Treatment is usually medication with dopamine agonists such as cabergoline,[11] bromocriptine (often preferred when pregnancy is possible),[12][13] and less frequently lisuride. A new drug in use is norprolac[14] with the active ingredient quinagolide. Terguride is also used.

Vitex agnus-castus extract can be tried in cases of mild hyperprolactinaemia.[15]

Historical names

The following eponyms were established before prolactin levels could be measured reliably in the clinical setting. On occasion, they are still encountered:

See also


  1. 1.00 1.01 1.02 1.03 1.04 1.05 1.06 1.07 1.08 1.09 1.10 1.11 1.12 1.13 1.14 1.15 1.16 1.17 Thapa, S; Bhusal, K (January 2020). "Hyperprolactinemia". PMID 30726016. {{cite journal}}: Cite journal requires |journal= (help)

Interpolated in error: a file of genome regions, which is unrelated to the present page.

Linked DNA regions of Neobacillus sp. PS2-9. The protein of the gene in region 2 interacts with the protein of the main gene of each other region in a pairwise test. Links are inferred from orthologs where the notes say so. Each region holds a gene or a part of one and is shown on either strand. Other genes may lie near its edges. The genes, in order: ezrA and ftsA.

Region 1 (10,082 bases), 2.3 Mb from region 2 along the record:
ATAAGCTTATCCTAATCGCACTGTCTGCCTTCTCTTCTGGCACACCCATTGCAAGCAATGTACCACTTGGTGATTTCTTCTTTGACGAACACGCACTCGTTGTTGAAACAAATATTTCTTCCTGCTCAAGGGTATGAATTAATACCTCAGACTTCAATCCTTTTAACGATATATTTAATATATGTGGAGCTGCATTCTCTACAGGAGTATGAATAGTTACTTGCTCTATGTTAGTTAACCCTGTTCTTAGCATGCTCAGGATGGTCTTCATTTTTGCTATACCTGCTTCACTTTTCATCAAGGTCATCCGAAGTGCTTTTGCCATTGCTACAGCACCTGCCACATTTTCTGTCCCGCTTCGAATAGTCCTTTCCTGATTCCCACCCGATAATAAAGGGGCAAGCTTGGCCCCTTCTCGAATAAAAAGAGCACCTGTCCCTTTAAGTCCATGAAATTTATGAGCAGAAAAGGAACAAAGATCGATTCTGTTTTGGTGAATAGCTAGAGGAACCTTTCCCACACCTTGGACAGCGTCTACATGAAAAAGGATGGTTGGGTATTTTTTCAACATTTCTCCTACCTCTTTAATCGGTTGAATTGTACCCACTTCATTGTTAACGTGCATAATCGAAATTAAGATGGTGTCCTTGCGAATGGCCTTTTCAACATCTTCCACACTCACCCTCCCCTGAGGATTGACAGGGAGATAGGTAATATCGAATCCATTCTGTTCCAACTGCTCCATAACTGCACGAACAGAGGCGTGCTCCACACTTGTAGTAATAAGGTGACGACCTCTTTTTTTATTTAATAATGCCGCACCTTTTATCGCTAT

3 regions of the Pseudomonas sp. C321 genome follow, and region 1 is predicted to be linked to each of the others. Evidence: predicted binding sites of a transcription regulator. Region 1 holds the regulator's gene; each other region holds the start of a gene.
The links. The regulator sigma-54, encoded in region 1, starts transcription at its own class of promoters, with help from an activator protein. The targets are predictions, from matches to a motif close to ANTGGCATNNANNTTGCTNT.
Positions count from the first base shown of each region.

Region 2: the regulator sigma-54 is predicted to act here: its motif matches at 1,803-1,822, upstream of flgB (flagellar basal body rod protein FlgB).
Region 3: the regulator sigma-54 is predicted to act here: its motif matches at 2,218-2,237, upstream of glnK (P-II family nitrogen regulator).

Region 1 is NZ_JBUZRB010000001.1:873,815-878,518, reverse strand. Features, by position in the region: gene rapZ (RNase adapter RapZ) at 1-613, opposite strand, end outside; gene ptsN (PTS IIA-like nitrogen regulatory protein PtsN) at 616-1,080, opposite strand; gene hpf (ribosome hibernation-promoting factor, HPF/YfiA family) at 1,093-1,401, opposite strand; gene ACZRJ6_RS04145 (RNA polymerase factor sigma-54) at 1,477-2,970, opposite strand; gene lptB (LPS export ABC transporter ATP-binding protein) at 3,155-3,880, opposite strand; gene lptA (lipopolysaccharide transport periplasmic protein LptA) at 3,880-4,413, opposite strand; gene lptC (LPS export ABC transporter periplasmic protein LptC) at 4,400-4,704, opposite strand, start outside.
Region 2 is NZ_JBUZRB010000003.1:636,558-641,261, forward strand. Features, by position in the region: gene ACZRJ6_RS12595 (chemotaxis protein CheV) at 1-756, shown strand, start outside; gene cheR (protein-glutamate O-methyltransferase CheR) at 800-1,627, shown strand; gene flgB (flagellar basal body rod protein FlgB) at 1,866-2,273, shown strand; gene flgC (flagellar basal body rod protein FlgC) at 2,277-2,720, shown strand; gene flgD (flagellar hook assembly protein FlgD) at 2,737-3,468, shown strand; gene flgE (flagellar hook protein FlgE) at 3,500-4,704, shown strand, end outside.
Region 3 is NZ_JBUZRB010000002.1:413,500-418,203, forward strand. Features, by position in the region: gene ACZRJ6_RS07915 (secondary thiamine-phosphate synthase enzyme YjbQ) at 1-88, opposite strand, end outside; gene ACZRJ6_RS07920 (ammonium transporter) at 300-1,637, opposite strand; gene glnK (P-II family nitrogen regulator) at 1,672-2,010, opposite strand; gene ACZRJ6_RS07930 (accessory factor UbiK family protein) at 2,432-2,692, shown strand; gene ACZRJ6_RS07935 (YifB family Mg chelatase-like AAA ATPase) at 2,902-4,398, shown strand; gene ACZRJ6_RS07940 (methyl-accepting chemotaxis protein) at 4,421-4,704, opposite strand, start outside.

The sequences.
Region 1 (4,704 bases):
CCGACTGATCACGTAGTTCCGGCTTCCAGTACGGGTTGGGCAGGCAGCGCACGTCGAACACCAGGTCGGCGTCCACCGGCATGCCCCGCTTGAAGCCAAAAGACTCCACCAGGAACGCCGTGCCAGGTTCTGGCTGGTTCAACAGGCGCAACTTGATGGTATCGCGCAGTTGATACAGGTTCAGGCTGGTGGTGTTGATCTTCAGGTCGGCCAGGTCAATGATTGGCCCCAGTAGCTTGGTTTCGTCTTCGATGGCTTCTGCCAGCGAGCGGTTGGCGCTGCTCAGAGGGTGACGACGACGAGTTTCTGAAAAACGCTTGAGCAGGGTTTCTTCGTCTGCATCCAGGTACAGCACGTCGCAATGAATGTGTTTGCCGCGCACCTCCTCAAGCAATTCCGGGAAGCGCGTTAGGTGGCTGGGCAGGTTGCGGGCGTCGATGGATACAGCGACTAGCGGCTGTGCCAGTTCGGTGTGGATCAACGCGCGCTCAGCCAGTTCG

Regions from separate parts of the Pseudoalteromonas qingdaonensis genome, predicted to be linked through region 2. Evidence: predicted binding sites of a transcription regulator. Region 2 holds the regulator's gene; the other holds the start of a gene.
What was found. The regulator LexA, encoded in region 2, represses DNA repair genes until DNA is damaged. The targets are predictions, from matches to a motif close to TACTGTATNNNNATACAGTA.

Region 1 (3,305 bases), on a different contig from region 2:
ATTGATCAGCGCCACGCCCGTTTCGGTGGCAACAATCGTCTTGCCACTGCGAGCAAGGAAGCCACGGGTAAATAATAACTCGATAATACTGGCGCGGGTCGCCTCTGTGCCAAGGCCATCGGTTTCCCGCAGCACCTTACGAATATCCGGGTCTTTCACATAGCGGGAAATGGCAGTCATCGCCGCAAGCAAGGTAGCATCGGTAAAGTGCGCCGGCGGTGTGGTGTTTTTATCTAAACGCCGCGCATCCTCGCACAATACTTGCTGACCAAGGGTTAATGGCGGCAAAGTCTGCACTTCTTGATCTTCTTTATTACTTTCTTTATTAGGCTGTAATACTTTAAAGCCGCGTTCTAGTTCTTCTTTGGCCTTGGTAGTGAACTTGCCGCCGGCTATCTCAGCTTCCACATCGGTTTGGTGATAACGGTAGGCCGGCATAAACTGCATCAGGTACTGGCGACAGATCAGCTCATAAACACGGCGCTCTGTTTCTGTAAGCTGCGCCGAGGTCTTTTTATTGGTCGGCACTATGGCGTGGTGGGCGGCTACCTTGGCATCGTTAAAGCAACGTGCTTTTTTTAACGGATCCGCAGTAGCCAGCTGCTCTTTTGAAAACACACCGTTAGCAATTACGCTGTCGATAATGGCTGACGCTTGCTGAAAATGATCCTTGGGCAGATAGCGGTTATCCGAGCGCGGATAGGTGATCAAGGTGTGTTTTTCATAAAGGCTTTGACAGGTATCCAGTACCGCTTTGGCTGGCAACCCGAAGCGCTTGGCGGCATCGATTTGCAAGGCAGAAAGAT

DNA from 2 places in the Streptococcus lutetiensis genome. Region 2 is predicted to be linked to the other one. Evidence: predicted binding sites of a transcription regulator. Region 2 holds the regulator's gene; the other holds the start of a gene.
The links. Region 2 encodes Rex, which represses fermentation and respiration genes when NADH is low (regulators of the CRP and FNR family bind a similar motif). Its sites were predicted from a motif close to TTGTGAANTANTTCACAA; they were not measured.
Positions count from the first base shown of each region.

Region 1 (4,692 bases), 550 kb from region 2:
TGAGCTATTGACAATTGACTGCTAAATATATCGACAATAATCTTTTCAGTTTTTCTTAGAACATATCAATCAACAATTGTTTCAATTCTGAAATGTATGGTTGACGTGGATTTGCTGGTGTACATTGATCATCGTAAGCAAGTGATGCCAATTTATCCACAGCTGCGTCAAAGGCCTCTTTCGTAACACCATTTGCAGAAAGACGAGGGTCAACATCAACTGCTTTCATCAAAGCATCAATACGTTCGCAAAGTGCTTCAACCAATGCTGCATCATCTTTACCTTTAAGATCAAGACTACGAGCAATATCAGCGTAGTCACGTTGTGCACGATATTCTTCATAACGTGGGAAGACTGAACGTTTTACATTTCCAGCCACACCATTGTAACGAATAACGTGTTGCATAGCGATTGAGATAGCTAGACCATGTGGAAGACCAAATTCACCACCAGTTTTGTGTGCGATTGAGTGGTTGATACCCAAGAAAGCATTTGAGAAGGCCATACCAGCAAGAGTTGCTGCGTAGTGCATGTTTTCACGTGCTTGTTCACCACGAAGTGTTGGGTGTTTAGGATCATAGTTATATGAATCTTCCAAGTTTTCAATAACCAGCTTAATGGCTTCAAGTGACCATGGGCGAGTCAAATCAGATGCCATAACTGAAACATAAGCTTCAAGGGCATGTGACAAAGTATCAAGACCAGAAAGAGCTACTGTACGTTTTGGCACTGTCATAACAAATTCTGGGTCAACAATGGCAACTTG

2. 2.0 2.1 2.2 Chen, AX; Burt, MG (December 2017). "Hyperprolactinaemia". Australian prescriber. 40 (6): 220–224. doi:10.18773/austprescr.2017.060. PMID 29375184.
  3. 3.0 3.1 "Prolactin | Lab Tests | GLOWM". www.glowm.com. Archived from the original on 7 February 2019. Retrieved 18 November 2020.
  4. Melmed, Shlomo; Jameson, J. Larry; Groot, Leslie J. De (2013). Endocrinology Adult and Pediatric: Neuroendocrinology and The Pituitary Gland E-Book. Elsevier Health Sciences. p. e188. ISBN 978-0-323-22155-9. Archived from the original on 2021-08-28. Retrieved 2020-11-18.
  5. Longo et al., Harrison's Principles of Internal Medicine, 18th ed., p.2887
  6. Sabanegh ES (20 October 2010). Male Infertility: Problems and Solutions. Springer Science & Business Media. pp. 83–. ISBN 978-1-60761-193-6. Archived from the original on 20 May 2016. Retrieved 13 March 2016.
  7. 7.0 7.1 Torre DL, Falorni A (October 2007). "Pharmacological causes of hyperprolactinemia". Therapeutics and Clinical Risk Management. 3 (5): 929–51. PMC 2376090. PMID 18473017.